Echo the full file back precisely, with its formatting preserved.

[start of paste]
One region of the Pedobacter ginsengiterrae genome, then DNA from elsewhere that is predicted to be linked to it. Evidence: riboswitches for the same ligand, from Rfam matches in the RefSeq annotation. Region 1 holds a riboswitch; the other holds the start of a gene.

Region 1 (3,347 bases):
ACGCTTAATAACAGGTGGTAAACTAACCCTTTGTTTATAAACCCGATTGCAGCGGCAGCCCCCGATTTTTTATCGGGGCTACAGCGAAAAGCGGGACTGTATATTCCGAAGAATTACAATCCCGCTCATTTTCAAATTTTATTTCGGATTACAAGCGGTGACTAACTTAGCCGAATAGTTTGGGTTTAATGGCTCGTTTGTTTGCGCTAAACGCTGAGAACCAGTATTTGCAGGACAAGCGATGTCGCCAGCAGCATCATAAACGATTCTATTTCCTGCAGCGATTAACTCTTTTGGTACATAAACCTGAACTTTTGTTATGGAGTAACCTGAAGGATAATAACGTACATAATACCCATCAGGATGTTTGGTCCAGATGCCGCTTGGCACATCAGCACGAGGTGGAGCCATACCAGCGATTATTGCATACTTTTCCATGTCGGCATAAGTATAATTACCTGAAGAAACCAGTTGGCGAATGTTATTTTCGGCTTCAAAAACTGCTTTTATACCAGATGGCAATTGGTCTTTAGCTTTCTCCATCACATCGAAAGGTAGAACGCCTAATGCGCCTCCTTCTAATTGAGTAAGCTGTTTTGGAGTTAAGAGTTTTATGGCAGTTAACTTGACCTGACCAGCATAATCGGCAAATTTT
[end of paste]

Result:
One region of the Pedobacter ginsengiterrae genome, then DNA from elsewhere that is predicted to be linked to it. Evidence: riboswitches for the same ligand, from Rfam matches in the RefSeq annotation. Region 1 holds a riboswitch; the other holds the start of a gene.

Region 1 (3,347 bases):
ACGCTTAATAACAGGTGGTAAACTAACCCTTTGTTTATAAACCCGATTGCAGCGGCAGCCCCCGATTTTTTATCGGGGCTACAGCGAAAAGCGGGACTGTATATTCCGAAGAATTACAATCCCGCTCATTTTCAAATTTTATTTCGGATTACAAGCGGTGACTAACTTAGCCGAATAGTTTGGGTTTAATGGCTCGTTTGTTTGCGCTAAACGCTGAGAACCAGTATTTGCAGGACAAGCGATGTCGCCAGCAGCATCATAAACGATTCTATTTCCTGCAGCGATTAACTCTTTTGGTACATAAACCTGAACTTTTGTTATGGAGTAACCTGAAGGATAATAACGTACATAATACCCATCAGGATGTTTGGTCCAGATGCCGCTTGGCACATCAGCACGAGGTGGAGCCATACCAGCGATTATTGCATACTTTTCCATGTCGGCATAAGTATAATTACCTGAAGAAACCAGTTGGCGAATGTTATTTTCGGCTTCAAAAACTGCTTTTATACCAGATGGCAATTGGTCTTTAGCTTTCTCCATCACATCGAAAGGTAGAACGCCTAATGCGCCTCCTTCTAATTGAGTAAGCTGTTTTGGAGTTAAGAGTTTTATGGCAGTTAACTTGACCTGACCAGCATAATCGGCAAATTTT